Roger was in a ‘duo’ with Keith Relf as ‘The Dreamers’ during 1960s. Eric had seen them. At the same time both Eric and Keith were at Kingston Art college. When Eric went to Germany in December, the Yardbirds got Roger to take Eric’s place. All the gigs are noted.
I saw Roger with them. Met him and we set-up a band calling it The Grebbels! Along with our own gigs that Giorgio booked us for – we supported the Yardbirds throughout 1964 at the Crawdaddy in Richmond on every Sunday.Peter Moody – via email
Regarding the black Fablon covering the body, Peter himself notes that both Eric and Roger claim that it was done by them. One thing that likely points towards the truth is that (as previously noted) Eric was never seen with the Kay black, while Roger was. That obviously means that Roger’s version of the story is more plausible, although the other possibility is still out there.
Roger says he did it. Eric wrote once that he did it. The guitar was sunburst. Latterly It was covered in matt Fablon. You’ll see it in that finish here in the early pictures. Roger, in early summer 1964 sprayed in black gloss – see later pictures.Peter Moody – via email
Also according to Peter, Roger used the Kay up until around summer 1965, when it was exchanged for a Fender Telecaster. From that point on, the guitar’s history is unknown.
Roger and I were pally with Pete Green back then – and latterly (around Summer 1965). Roger swapped the Kay for a Telecaster from a friend of Greeny. Roger remembers, about a month or so later after the swap he saw it hanging up in a guitar shop window in Charing Cross Road.Peter Moody – via email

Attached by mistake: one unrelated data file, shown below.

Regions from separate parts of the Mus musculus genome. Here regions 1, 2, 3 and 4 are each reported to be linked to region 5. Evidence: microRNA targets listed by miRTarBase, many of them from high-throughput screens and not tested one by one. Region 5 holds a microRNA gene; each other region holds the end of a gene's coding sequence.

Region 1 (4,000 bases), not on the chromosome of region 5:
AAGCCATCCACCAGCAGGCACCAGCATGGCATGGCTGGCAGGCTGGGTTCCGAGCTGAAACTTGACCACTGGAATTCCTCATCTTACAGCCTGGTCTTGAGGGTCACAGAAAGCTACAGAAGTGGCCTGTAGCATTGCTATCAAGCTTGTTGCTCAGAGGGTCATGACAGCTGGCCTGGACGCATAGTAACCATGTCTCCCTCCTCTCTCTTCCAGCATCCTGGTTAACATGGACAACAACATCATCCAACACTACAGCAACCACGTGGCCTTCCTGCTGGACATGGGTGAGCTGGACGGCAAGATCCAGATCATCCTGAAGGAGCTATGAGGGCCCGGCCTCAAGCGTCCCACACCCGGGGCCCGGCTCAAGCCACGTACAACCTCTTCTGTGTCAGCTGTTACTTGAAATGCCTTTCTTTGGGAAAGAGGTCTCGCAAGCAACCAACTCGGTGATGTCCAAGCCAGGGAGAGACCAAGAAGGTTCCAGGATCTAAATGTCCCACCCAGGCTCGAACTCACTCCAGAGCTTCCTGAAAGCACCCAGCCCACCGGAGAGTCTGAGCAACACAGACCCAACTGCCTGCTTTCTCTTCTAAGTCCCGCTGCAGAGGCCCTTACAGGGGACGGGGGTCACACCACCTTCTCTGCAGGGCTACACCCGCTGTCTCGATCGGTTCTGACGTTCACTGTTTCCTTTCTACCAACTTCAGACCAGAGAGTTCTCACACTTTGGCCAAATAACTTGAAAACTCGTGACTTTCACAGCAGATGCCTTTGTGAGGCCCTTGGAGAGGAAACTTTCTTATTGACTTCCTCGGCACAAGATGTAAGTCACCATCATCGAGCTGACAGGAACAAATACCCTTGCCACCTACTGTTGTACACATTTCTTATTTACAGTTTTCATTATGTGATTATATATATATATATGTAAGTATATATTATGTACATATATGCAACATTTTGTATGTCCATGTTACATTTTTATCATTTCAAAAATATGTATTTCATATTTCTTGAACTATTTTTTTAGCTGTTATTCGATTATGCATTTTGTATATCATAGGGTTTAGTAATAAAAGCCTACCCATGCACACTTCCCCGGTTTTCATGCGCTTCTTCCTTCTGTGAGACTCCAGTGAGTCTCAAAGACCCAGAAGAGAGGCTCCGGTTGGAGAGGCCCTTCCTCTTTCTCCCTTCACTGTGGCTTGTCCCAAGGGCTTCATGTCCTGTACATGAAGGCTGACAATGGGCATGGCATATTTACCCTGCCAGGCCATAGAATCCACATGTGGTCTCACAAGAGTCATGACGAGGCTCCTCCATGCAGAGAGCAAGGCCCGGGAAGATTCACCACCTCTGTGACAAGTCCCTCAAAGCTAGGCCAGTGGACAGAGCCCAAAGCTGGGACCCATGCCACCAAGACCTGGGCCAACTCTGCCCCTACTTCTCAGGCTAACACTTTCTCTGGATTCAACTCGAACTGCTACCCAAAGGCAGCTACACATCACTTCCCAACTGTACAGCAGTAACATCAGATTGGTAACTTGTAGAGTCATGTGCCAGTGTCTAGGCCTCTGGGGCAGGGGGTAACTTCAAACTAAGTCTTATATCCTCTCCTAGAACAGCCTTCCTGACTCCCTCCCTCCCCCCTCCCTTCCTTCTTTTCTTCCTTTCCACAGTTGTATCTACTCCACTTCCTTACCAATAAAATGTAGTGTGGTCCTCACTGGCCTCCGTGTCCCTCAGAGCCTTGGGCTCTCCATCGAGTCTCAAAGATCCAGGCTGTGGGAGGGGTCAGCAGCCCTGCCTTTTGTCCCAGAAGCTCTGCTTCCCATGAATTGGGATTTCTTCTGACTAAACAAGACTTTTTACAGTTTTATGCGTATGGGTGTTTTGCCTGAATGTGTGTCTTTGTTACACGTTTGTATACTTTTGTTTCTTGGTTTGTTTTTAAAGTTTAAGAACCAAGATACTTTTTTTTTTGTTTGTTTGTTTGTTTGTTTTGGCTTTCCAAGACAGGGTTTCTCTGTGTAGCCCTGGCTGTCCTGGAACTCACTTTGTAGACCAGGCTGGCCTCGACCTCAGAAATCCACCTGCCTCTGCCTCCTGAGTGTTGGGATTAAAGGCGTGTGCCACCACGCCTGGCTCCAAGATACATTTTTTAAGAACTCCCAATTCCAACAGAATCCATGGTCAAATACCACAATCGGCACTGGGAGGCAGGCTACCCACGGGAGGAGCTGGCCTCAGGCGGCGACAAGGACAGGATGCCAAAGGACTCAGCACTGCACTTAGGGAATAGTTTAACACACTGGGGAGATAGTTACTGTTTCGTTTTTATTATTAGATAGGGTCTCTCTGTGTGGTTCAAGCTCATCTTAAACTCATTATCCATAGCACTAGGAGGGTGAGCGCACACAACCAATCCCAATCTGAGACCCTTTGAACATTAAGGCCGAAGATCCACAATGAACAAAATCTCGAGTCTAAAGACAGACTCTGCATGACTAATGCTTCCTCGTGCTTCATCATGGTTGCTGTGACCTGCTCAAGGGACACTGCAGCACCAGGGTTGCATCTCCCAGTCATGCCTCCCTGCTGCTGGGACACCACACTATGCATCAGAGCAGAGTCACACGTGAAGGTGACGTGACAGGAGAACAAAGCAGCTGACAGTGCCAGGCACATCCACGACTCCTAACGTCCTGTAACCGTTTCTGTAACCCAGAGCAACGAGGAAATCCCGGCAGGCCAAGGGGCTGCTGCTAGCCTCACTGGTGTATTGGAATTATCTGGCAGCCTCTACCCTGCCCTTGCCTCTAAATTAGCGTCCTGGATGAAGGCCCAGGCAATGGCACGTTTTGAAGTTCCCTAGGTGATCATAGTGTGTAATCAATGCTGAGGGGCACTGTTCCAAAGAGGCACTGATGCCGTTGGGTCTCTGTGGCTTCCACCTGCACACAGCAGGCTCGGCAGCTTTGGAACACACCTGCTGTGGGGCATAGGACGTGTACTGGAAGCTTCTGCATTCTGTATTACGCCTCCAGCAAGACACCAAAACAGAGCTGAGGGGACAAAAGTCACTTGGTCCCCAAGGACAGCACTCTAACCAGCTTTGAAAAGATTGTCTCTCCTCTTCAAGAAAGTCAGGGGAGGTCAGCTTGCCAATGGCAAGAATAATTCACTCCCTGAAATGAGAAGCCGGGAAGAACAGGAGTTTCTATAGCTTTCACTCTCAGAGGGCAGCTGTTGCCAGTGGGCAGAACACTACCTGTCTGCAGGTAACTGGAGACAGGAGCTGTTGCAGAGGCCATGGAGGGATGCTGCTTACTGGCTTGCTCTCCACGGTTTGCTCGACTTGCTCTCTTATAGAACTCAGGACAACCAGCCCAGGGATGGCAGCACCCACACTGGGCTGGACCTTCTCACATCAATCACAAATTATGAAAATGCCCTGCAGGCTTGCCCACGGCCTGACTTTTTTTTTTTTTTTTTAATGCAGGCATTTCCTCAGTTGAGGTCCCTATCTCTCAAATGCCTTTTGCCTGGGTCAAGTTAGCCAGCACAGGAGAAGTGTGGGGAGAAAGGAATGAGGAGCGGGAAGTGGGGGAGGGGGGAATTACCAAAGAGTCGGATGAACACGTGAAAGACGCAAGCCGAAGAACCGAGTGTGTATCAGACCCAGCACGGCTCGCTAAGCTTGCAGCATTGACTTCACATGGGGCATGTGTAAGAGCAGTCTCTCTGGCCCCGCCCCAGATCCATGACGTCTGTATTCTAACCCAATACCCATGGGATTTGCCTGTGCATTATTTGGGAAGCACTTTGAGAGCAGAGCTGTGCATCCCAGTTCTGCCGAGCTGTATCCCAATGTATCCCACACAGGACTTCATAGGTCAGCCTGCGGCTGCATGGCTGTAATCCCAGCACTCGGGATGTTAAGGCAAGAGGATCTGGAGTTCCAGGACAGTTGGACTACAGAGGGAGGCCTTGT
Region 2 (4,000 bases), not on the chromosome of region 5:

Truss Rod Issues?
One of the things that Eric complained about this guitar, listing it as the reason for moving on to other guitars, was a lack of truss rod. This was also believed to be true by Roger Pearce.
Much as I loved this guitar, I soon found out that it wasn’t that good. It was just as hard to play as the Hoyer because again, the strings were too high off the fingerboard, and, because there was no truss rod, the neck was weak. So after a few months’ hard playing, it began to bow, something I had to adapt to, not having a second instrument.Clapton: The Autobiography
However, the Kay catalog from 1962 clearly states the K775 model that Eric and Roger used was fitted with what Kay branded as the “Thin-Lite” adjustable neck, which in fact has a truss rod.
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I have pictures of Eric’s Kay Jazz with Roger Pearce (May 1964 all copyright @ Peter Moody. Eric passed it on to Roger Pearce of The Grebbels, a Crawdaddy band managed by Giorgio Gomelsky. Roger continued the HP payments with Rose, Eric’s grandmother. If anyone asks – I can send copies.
Peter, I have some questions for you about the Crawdaddy – could you drop me a line, please ([email protected]).
The guitar may have cost a £10 down payment- he mentions the hire purchase and the post below mentions that Roger Pearce continued to pay off the hire purchase instalments. I would imagine that the Kay, with its 25 & 3/4 inch scale as a bit harder to play for that reason- not the string height. I have seen the British price list for Kay guitars at this time and the Jazz II was not that much cheaper than the Gibson 335.